What is it that is blinding you, today— busyness? Pride? Shame?
I ask not to point a finger, but to pull you in close and whisper these words of hope: just because you can’t see or feel it right now doesn’t mean His love has gone away.
James 4:8 makes it clear that when we draw near to God, He will draw near to us. It makes me think of Jesus’ description of the Prodigal’s father who sees His son “a long way off” and begins running toward him.
Regardless of whether you’ve been trying to do life on your own, or hiding in shame, or if you’ve simply stuffed your life with distractions, the Father is moved with compassion when He sees us moving in His direction.
Your desire for the Father’s love could never surpass His desire to give it.
A year ago I began praying this simple prayer, that became a catalyst to greater intimacy with Jesus, a greater revelation of His love for me:
“Lord, I want to know You more. Open my eyes to see.”
If you find yourself feeling weary, worthless, or wandering today, let that be your prayer. (By the way, His answer to this prayer is always yes.)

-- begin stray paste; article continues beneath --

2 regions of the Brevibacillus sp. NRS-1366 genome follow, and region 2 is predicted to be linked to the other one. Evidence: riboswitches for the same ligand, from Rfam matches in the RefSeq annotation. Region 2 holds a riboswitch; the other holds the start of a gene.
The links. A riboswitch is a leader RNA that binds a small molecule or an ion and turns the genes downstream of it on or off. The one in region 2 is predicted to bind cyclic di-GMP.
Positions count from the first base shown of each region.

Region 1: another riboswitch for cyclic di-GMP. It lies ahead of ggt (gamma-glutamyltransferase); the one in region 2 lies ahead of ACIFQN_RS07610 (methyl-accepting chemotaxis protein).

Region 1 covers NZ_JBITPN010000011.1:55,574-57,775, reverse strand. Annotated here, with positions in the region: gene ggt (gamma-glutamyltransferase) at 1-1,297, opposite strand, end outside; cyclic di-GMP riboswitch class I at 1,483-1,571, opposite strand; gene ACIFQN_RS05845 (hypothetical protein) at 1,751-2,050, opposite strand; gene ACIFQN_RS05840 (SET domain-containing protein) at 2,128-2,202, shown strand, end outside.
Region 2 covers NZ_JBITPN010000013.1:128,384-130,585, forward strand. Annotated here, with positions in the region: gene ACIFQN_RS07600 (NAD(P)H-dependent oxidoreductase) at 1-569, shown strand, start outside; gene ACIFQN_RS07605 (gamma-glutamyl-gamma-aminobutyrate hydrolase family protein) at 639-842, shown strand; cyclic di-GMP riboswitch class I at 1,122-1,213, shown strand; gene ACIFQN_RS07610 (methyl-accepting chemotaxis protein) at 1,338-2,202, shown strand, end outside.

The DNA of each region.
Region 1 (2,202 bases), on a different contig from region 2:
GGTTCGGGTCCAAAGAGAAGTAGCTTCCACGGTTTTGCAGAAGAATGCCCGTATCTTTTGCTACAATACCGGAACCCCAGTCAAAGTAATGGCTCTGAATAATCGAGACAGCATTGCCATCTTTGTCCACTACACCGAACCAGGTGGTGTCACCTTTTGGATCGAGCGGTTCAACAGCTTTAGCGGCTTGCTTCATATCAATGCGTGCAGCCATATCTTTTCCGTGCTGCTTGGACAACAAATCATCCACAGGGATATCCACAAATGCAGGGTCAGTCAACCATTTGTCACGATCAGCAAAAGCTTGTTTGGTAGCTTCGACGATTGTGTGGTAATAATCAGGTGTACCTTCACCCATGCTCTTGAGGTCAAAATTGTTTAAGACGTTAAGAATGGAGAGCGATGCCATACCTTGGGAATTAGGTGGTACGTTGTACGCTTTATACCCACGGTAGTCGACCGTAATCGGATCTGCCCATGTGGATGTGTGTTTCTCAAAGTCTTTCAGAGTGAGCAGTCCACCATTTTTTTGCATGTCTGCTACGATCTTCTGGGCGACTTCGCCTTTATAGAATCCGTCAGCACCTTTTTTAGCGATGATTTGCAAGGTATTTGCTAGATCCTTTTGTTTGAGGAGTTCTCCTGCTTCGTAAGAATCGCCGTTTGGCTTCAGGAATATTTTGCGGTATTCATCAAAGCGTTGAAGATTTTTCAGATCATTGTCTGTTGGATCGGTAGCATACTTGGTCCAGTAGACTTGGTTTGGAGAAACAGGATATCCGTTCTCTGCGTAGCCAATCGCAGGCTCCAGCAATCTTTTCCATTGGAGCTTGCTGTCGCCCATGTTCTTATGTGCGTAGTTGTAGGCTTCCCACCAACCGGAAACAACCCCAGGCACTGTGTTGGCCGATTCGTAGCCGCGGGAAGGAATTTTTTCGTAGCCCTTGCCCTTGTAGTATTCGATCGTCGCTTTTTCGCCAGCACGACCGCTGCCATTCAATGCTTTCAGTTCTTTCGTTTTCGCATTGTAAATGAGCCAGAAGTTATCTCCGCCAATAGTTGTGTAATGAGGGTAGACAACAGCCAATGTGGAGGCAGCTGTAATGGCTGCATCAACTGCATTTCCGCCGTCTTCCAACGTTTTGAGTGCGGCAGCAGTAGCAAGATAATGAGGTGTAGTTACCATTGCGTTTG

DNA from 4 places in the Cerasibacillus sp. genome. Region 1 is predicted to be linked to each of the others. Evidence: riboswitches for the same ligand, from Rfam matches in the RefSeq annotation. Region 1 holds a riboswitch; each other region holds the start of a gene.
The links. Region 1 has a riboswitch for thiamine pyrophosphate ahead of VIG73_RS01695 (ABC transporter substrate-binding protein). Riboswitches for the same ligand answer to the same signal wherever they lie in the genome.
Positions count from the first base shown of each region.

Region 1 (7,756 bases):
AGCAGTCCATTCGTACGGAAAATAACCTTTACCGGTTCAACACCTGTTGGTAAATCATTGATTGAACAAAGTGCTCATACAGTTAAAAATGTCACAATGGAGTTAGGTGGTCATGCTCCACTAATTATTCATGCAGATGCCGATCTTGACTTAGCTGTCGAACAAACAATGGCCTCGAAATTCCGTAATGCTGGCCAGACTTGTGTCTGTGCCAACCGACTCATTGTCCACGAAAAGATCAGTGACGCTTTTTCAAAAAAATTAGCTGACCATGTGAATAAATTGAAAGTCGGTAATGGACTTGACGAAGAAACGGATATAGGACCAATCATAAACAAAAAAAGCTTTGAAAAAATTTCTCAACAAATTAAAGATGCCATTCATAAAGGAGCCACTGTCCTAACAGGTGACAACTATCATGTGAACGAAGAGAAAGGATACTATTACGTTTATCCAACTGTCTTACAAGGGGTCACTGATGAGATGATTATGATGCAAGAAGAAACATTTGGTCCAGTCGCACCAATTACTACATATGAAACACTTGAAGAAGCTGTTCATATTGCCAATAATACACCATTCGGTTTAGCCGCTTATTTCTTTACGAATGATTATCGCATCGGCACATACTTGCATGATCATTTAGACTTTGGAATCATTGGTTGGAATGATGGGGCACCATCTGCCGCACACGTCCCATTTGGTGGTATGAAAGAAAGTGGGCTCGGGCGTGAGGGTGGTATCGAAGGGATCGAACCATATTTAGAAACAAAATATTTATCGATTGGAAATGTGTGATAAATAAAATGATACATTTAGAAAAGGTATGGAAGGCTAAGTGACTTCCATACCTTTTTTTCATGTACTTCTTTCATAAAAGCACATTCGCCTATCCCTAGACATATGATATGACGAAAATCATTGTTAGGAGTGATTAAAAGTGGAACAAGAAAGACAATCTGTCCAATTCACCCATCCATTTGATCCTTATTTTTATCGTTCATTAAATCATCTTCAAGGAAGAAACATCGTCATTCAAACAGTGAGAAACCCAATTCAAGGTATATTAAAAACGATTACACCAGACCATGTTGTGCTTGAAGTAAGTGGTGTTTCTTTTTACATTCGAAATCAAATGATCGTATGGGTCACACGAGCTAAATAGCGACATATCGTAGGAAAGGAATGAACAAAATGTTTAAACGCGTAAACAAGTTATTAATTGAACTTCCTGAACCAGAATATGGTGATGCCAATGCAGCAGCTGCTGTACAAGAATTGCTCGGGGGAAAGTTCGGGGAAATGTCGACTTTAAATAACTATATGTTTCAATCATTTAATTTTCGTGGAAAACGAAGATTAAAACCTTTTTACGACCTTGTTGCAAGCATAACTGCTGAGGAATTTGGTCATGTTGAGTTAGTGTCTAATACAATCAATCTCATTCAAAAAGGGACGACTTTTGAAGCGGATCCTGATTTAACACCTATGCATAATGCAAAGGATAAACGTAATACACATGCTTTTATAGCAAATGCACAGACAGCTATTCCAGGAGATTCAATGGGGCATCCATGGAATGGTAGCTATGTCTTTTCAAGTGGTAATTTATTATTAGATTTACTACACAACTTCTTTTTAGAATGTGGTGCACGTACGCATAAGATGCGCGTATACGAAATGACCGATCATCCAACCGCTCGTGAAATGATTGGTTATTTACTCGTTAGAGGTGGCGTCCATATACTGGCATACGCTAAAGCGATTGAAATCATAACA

Friend, His love notes are all around us. There’s no mistaking His affections. He is enamored. With you. With me. And not because we’ve done anything to earn it, but simply because we are His.
The truth is He could fill an entire house with love notes to us, and never run out of words because love isn’t just what He does, it’s who He is.
May He open your eyes to see, and may you be filled to the brim with His love this Valentine’s Day.
P.S. No matter how long you've been a Christian, we all need reminders of God's love for us. God's love energizes us, gives us confidence, and calls us home when we are lost.
I created a FREE download for you this week— "love notes" filled with scripture to help you meditate on God's love. Simply print, cut, and place around your house for ongoing encouragement! Click below for an instant download, no strings attached.